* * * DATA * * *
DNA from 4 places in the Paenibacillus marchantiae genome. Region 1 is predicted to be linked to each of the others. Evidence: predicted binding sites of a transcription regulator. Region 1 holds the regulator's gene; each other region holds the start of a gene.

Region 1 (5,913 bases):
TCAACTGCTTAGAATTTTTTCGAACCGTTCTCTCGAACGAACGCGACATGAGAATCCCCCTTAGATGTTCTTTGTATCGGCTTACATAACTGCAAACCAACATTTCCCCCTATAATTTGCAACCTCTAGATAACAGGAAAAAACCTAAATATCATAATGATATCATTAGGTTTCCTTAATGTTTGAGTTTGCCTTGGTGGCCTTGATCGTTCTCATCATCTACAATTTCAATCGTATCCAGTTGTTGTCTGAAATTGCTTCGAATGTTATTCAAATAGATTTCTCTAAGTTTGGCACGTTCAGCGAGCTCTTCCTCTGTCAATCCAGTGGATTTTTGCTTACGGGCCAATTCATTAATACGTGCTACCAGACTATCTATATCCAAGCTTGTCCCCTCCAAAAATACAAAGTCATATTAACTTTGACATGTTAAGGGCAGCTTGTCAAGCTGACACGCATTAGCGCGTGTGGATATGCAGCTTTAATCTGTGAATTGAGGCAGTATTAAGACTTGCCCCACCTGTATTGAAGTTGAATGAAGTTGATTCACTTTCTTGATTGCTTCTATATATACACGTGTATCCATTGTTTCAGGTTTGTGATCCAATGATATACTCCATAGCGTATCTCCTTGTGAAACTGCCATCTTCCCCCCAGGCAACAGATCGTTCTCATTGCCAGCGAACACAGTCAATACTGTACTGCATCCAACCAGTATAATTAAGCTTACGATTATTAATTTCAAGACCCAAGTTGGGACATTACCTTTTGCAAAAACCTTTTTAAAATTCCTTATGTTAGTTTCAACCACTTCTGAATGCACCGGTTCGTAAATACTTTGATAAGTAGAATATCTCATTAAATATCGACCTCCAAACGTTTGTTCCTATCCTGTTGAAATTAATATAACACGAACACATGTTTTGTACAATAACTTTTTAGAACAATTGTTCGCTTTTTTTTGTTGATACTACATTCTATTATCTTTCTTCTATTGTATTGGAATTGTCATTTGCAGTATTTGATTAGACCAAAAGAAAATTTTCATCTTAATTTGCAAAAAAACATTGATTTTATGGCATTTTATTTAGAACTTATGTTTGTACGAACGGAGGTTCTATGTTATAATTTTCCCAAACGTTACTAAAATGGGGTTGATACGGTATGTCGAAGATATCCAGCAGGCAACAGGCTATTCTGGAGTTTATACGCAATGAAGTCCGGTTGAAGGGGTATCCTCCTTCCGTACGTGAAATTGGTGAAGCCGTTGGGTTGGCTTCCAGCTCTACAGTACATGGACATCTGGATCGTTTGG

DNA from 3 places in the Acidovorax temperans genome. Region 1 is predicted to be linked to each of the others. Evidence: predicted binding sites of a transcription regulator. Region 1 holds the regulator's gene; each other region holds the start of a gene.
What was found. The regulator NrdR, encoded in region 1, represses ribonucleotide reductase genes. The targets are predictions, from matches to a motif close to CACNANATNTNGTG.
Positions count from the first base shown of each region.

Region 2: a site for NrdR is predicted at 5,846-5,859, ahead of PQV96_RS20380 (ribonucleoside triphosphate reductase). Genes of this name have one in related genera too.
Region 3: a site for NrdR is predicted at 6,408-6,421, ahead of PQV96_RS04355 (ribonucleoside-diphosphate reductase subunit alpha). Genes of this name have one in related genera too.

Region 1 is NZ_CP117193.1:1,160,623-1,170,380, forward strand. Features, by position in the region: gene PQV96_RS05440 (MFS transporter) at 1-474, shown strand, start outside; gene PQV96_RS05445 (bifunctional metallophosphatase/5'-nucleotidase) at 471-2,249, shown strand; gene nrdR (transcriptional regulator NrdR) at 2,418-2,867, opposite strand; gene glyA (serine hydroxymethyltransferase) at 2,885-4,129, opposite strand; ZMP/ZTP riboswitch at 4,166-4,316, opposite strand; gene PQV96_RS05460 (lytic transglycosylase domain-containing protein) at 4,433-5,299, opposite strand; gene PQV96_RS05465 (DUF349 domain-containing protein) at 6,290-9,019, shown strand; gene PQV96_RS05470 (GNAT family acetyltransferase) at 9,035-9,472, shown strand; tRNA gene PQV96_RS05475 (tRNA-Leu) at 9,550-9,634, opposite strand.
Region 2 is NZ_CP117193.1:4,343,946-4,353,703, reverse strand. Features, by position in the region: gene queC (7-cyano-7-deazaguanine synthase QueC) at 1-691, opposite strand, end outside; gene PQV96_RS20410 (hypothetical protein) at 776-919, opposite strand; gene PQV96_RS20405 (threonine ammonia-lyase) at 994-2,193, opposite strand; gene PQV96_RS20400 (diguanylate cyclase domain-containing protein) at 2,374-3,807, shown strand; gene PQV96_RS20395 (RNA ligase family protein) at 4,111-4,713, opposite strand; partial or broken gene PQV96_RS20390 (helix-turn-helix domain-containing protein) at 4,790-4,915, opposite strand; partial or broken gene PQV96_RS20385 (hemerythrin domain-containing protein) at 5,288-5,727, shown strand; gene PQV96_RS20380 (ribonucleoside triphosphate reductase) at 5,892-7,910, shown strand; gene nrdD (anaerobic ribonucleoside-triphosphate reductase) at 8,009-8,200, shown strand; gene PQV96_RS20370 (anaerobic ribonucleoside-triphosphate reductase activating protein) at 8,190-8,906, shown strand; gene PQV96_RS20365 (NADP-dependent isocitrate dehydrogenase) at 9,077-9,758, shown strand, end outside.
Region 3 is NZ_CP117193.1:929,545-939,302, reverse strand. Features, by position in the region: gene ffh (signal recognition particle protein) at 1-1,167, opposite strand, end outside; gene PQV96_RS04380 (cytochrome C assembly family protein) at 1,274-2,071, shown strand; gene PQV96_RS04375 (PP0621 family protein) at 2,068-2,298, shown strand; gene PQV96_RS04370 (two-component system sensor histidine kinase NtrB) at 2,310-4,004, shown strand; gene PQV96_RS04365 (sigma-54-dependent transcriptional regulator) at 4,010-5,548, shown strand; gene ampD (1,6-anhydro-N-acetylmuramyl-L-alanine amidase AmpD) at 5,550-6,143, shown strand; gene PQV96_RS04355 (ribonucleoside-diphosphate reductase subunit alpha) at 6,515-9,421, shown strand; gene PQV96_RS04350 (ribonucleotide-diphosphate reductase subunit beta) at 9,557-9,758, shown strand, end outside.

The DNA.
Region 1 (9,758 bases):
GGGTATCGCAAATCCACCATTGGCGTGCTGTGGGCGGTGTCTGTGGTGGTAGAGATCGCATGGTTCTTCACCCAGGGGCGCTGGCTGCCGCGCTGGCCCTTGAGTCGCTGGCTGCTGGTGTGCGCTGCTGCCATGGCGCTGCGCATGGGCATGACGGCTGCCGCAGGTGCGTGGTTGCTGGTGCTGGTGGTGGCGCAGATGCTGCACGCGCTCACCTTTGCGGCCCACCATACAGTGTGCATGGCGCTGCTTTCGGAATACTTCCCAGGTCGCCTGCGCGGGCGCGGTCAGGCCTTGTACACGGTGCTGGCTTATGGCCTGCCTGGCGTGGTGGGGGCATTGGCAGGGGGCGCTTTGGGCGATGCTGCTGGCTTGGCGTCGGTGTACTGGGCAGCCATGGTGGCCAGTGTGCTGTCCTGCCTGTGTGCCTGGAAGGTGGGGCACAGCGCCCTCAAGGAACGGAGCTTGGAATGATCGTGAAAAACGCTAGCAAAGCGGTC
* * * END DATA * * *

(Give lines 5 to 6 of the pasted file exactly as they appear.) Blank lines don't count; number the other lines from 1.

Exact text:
What was found. The regulator NrdR, encoded in region 1, represses ribonucleotide reductase genes. The targets are predictions, from matches to a motif close to CACNANATNTNGTG.
Positions count from the first base shown of each region.